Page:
Secrets of the Savannah: Former Safari Driver tells all | Uncle Walt's Insider

Secrets of the Savannah: Former Safari Driver tells all

Sign seen at the entrance of Kilimanjaro Safaris. Photo by BrokenSphere [CC BY-SA 3.0], via Wikimedia Commons

You won’t believe #4!

The Kilimanjaro Safari Ride at Disney’s Animal Kingdom will celebrate its 20th anniversary this spring. To help celebrate, Uncle Walt’s Insider caught up with a former Safari Driver, and asked if she would share any good stories.

Meet the Driver

Jamie DeJameson worked at Kilimanjaro Safaris in the mid 2000’s. She agreed to speak with Uncle Walt’s on the condition that the editorial staff not try to play “Two Truths and a Lie” with her stories. Uncle Walt’s is dedicated to the truth, the whole truth, and nothing but the truth, so this made us a little nervous. Nevertheless, we agreed. And so, a word of warning to you, dear reader. Some parts of this article may be exaggerated or completely made up. However, it’s still a good read.

[Ed.: Throughout the article, we will refer to Kilimanjaro Safari Ride as “KSR”, because typing Kilimanjaro Safari Ride each time would get really annoying, really fast.]

The Animals

DeJameson: “The main attraction at KSR is the animals. A lot of drivers think that they’re the main attraction, but the guests really don’t care. The animals are always the stars of the show. Particularly the ducks and bunnies. I could be driving past the elephant watering hole, 2 adorable baby elephants splashing in the water, and inevitably, a guest screams out “Look! Ducks!”. I don’t know why. The guests also loved to misidentify animals. My favorite was the lady who screamed “Triceratops!” when she saw a white rhino. Come on lady, Dinoland is on the complete opposite side of the park. Oddly enough, she didn’t mistake the flamingos for pterodactyls.”

The Trucks

Uncle Walt’s: “What was it like to drive the trucks? Were you actually driving?”

DeJameson: “Yes, we were actually driving. Unlike the costume-stealing Jungle Cruise skippers, we actually drive. Anyways, the KSR trucks were big, hot, and not always easy to drive. Driving an 85-foot long truck packed with 750 screaming guests, it takes some getting used to. Particularly if you haven’t driven a jet-powered, right-hand drive vehicle before. We probably spent 75-85% of our day on the trucks, so we all had a love-hate relationship with them. Like the animals, they had personalities of their own. Vehicle 23 could go about 15 miles an hour, even though the governor was set at 8. We called it the Safari Ferrari.”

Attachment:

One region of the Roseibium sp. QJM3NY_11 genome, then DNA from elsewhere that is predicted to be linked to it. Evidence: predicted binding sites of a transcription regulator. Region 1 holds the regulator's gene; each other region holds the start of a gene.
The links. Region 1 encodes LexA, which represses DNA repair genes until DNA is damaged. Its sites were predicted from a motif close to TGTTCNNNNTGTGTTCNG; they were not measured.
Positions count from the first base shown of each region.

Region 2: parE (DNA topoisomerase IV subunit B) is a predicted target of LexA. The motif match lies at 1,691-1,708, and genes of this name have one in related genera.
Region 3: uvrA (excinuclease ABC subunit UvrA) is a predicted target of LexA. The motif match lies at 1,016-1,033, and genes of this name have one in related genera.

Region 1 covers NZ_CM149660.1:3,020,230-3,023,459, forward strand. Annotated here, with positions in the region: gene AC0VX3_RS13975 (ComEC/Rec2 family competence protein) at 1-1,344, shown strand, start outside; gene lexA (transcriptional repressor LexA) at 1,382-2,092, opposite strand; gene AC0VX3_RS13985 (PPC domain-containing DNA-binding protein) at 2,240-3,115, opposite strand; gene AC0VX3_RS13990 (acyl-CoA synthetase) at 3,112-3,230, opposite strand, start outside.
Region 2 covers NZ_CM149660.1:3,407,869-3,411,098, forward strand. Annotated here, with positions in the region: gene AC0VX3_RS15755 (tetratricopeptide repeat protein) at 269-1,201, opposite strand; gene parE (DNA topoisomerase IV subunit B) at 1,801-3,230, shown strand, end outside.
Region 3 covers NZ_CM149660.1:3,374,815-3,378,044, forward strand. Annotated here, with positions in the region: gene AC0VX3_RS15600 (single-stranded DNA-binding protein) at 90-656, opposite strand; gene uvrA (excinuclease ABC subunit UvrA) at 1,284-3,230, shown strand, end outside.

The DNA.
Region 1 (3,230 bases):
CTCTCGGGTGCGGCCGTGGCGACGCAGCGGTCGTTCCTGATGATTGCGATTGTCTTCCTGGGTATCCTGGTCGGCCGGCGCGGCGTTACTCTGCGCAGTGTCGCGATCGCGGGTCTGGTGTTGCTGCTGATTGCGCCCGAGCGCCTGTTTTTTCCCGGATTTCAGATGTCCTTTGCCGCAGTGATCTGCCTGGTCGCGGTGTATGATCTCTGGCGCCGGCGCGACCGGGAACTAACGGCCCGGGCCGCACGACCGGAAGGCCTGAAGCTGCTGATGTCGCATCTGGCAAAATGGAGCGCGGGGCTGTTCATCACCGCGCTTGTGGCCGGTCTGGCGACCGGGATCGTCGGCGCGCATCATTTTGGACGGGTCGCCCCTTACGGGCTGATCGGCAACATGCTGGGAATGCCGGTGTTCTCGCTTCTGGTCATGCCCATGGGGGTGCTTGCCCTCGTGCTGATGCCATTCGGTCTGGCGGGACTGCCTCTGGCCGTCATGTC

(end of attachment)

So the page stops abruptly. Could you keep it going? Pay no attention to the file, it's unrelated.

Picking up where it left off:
“Due to an odd quirk in job assignments, the vehicle maintenance dispatch folks were also the IT help desk. Most of them didn’t know a lot about vehicles. Sometimes we’d call in an issue with a truck, and their response was basically to turn it off, wait about 30 seconds, and turn it back on. I remember one person called in, was advised to do the reset, and then called back ‘Yep, I did the reset. The muffler’s still lying on the ground in the parking lot.'”

Harambe High

Uncle Walt’s: “This is all fascinating, but our readers love juicy gossip. Can you tell us anything more?”

DeJameson: “We joked that KSR was like ‘Harambe High School.’ There was a lot of drama. Lots of them were having flings, and at least a few had children together. And then there were the Cast Members. I know at least 4 couples that ended up getting married after working together. I know of one guy that hooked up with 4 or 5 different girls in the span of about 3 months. And Maintenance wasn’t necessarily the only thing happening on the trucks when the park was closed, if you know what I mean. One time, after work, I was in the passenger area of the truck with a guy, and [Ed.: The rest of this sentence has been removed, this is a family web site.] They also made us get rid of the fake guns we used to scare away the hippos, I’m not sure why. I guess they didn’t trust us to handle a fake gun?”

“But really, despite all the drama, it was pretty great. And the best part is that I’m now a card-carrying member of the International Safari Driver’s Union. Which means that I can go into Kenya and start charging money for tours. No training needed!”

What do you think? Let us know in the comments below!

 

Cover photo by BrokenSphere [CC BY-SA 3.0], via Wikimedia Commons.